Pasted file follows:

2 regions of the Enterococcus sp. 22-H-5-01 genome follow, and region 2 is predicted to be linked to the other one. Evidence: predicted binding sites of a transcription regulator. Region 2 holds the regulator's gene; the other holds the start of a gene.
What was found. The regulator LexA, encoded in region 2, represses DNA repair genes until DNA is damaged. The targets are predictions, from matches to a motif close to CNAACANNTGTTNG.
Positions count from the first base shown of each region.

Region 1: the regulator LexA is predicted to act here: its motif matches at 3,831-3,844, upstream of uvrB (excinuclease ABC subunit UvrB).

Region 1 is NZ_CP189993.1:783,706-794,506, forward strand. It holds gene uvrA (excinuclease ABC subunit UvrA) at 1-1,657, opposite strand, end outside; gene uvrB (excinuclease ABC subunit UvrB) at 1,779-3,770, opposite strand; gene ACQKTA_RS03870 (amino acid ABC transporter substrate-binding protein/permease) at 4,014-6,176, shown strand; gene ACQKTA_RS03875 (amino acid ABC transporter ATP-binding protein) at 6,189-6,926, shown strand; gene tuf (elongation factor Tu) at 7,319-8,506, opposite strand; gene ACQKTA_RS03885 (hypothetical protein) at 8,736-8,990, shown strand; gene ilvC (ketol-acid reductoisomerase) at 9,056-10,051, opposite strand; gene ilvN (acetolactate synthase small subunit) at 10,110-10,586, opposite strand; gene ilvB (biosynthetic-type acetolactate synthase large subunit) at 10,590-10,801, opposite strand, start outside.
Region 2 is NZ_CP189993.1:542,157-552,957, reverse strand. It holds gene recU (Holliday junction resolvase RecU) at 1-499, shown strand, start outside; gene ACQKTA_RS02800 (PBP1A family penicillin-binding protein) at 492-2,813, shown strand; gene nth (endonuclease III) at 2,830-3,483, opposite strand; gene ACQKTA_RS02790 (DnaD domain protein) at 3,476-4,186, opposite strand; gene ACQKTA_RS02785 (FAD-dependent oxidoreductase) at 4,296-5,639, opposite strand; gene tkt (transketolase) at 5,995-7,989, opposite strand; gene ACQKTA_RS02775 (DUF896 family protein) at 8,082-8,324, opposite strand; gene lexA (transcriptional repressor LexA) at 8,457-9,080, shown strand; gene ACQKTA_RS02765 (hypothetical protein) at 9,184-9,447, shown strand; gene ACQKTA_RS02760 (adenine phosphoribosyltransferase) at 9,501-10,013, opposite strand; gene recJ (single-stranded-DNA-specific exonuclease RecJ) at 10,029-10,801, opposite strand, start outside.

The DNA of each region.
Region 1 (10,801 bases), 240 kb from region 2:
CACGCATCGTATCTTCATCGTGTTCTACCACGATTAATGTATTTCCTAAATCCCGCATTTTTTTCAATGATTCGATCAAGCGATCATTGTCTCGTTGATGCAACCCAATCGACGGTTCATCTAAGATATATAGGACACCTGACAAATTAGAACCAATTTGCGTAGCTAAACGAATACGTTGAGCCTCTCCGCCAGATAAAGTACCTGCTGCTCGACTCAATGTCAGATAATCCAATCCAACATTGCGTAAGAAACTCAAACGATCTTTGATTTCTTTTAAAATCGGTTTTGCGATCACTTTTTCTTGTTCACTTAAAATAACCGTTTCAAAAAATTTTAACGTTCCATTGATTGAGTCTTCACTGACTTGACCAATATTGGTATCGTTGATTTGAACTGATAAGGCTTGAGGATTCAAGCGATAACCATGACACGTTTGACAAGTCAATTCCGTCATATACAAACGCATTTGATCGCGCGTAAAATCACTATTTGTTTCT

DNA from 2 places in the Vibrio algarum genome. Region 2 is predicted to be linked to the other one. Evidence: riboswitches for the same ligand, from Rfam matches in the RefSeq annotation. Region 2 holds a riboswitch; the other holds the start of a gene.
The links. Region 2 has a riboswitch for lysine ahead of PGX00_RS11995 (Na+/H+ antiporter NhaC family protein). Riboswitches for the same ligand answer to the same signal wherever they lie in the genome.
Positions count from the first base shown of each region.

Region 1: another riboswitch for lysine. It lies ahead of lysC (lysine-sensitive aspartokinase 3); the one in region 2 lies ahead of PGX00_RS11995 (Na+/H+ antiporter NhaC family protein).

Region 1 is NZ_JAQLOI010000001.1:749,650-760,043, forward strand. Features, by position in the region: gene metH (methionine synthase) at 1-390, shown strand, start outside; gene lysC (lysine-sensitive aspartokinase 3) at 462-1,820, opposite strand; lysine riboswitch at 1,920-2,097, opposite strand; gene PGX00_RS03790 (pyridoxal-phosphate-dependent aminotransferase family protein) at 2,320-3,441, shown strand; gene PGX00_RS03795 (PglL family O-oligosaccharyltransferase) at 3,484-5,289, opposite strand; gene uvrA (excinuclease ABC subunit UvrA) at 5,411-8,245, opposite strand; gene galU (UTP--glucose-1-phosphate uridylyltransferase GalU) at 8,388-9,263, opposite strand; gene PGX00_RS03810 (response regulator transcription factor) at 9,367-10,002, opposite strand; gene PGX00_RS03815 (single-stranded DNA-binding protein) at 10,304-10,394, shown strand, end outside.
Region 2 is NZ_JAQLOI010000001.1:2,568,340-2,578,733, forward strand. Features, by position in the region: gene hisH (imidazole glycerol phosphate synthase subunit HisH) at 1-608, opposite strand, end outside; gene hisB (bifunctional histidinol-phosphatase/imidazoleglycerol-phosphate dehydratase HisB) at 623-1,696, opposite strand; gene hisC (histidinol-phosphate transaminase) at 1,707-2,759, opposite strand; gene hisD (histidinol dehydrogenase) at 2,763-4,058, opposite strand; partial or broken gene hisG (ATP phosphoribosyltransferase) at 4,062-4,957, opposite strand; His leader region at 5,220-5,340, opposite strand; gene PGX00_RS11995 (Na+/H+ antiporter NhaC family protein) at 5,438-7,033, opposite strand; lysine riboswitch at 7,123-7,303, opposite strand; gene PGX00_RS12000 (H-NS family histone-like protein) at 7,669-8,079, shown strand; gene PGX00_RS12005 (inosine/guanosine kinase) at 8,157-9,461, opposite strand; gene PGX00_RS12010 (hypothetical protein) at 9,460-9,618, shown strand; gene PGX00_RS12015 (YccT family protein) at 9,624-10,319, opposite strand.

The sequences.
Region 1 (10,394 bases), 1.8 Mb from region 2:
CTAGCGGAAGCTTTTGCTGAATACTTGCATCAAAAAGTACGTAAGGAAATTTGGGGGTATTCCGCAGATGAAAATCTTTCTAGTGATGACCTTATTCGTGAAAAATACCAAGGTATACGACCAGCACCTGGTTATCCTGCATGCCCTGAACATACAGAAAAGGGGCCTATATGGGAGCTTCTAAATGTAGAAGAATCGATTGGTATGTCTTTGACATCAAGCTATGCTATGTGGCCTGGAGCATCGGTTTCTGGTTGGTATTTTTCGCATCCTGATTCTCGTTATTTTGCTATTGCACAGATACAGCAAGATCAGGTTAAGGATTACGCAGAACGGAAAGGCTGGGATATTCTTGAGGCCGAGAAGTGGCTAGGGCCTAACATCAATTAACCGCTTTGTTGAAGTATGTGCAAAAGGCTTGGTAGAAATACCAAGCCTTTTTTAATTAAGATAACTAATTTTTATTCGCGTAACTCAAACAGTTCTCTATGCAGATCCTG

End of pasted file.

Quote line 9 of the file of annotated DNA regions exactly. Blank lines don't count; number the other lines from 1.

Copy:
CACGCATCGTATCTTCATCGTGTTCTACCACGATTAATGTATTTCCTAAATCCCGCATTTTTTTCAATGATTCGATCAAGCGATCATTGTCTCGTTGATGCAACCCAATCGACGGTTCATCTAAGATATATAGGACACCTGACAAATTAGAACCAATTTGCGTAGCTAAACGAATACGTTGAGCCTCTCCGCCAGATAAAGTACCTGCTGCTCGACTCAATGTCAGATAATCCAATCCAACATTGCGTAAGAAACTCAAACGATCTTTGATTTCTTTTAAAATCGGTTTTGCGATCACTTTTTCTTGTTCACTTAAAATAACCGTTTCAAAAAATTTTAACGTTCCATTGATTGAGTCTTCACTGACTTGACCAATATTGGTATCGTTGATTTGAACTGATAAGGCTTGAGGATTCAAGCGATAACCATGACACGTTTGACAAGTCAATTCCGTCATATACAAACGCATTTGATCGCGCGTAAAATCACTATTTGTTTCT